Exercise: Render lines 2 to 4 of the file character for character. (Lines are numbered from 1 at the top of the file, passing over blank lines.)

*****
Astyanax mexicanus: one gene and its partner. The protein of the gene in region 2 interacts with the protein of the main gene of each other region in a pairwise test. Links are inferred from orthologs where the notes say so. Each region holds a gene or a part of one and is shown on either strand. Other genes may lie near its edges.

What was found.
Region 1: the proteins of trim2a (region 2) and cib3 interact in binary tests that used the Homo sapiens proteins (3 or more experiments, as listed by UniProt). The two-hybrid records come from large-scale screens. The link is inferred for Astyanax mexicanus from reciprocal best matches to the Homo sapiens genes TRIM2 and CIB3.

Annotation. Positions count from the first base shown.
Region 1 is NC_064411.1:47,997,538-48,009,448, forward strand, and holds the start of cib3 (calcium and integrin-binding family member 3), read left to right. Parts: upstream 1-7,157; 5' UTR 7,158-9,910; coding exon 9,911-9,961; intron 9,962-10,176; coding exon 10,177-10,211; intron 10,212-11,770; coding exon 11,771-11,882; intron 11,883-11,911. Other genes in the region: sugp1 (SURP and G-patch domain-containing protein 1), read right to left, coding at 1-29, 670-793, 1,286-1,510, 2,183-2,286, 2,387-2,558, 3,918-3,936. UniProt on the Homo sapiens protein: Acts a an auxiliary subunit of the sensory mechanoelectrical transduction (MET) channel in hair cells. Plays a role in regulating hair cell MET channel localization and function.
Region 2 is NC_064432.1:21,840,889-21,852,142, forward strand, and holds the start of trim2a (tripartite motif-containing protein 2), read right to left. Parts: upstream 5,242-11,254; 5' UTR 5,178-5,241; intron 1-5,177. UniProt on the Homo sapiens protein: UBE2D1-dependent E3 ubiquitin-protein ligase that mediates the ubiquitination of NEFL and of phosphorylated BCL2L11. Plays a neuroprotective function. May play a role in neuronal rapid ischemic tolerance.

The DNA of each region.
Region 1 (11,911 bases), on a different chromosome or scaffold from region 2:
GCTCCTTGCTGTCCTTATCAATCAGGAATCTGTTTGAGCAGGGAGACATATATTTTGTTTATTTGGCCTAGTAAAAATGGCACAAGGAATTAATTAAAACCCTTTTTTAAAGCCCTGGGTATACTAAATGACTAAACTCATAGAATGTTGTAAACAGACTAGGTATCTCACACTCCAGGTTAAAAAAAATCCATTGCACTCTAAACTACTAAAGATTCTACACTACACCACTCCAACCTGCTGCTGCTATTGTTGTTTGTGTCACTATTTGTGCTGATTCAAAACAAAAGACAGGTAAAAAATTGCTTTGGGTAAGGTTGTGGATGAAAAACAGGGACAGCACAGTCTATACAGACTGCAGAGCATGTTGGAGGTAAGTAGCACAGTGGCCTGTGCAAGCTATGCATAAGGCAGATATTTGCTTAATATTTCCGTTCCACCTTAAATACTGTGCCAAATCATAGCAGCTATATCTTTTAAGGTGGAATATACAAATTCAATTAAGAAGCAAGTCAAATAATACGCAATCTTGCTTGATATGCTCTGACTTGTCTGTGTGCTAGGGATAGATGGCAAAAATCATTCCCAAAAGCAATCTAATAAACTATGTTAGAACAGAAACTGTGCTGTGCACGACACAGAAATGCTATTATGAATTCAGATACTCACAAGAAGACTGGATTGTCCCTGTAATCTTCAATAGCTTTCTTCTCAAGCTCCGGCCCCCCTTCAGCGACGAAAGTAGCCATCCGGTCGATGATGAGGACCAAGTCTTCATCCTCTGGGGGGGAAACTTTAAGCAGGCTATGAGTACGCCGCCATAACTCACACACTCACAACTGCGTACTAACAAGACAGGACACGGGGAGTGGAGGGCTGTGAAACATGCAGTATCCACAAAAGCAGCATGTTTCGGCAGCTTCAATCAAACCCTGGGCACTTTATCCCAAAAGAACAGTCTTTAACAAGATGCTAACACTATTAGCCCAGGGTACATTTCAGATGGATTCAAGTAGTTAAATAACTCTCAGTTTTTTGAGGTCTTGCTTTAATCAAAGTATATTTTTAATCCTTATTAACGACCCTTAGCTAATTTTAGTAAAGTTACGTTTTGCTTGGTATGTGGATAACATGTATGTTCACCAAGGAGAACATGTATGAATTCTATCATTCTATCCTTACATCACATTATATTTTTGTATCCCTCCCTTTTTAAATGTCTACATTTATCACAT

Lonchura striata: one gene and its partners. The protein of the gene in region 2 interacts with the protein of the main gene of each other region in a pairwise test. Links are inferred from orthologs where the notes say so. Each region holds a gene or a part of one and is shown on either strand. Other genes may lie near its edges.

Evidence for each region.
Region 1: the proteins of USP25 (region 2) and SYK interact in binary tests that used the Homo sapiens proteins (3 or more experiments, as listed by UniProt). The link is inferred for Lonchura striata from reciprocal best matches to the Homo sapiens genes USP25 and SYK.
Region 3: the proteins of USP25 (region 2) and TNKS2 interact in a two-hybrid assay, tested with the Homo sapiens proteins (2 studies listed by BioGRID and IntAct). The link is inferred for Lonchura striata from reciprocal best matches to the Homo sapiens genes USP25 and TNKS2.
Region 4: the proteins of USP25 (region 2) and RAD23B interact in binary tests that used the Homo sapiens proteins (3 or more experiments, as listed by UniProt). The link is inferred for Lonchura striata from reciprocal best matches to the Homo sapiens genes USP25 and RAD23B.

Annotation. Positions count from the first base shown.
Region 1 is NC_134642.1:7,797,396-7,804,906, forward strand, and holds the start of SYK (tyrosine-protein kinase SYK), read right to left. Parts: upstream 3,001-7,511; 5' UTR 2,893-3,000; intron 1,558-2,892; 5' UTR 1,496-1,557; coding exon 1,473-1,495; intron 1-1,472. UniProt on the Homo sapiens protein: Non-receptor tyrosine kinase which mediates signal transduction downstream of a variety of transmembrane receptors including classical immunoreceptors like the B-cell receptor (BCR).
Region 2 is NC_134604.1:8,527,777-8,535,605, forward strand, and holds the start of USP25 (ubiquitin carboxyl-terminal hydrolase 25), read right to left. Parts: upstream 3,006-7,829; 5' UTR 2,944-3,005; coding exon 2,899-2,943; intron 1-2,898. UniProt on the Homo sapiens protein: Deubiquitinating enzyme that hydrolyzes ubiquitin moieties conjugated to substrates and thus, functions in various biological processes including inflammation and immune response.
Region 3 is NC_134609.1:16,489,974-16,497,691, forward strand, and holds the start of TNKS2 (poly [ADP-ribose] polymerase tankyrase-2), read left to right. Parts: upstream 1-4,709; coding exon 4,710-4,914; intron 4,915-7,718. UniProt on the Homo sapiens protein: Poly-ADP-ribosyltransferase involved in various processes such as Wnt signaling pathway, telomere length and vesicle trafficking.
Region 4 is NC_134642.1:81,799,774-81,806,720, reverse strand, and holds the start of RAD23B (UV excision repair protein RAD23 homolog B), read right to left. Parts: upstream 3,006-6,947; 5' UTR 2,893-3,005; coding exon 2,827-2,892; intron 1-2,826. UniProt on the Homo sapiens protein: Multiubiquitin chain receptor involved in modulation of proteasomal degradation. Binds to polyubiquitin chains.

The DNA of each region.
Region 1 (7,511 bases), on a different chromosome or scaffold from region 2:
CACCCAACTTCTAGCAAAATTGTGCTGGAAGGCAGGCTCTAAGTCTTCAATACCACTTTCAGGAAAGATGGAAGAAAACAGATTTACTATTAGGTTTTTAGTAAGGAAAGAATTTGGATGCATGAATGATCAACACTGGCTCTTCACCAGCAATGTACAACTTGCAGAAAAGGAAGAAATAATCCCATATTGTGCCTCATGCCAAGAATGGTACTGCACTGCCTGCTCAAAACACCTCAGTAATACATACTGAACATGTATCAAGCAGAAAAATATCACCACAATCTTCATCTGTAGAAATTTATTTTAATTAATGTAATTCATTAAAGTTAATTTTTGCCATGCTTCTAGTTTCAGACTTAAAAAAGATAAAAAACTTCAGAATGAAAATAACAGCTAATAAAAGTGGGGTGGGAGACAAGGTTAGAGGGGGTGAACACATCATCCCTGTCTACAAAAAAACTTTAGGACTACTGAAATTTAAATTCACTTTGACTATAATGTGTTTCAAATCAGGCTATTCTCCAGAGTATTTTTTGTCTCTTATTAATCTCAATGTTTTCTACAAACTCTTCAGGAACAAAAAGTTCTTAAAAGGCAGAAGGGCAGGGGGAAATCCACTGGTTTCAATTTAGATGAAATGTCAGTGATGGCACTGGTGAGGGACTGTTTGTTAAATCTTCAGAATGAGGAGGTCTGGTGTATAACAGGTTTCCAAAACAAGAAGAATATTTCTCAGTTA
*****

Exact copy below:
What was found.
Region 1: the proteins of trim2a (region 2) and cib3 interact in binary tests that used the Homo sapiens proteins (3 or more experiments, as listed by UniProt). The two-hybrid records come from large-scale screens. The link is inferred for Astyanax mexicanus from reciprocal best matches to the Homo sapiens genes TRIM2 and CIB3.

Annotation. Positions count from the first base shown.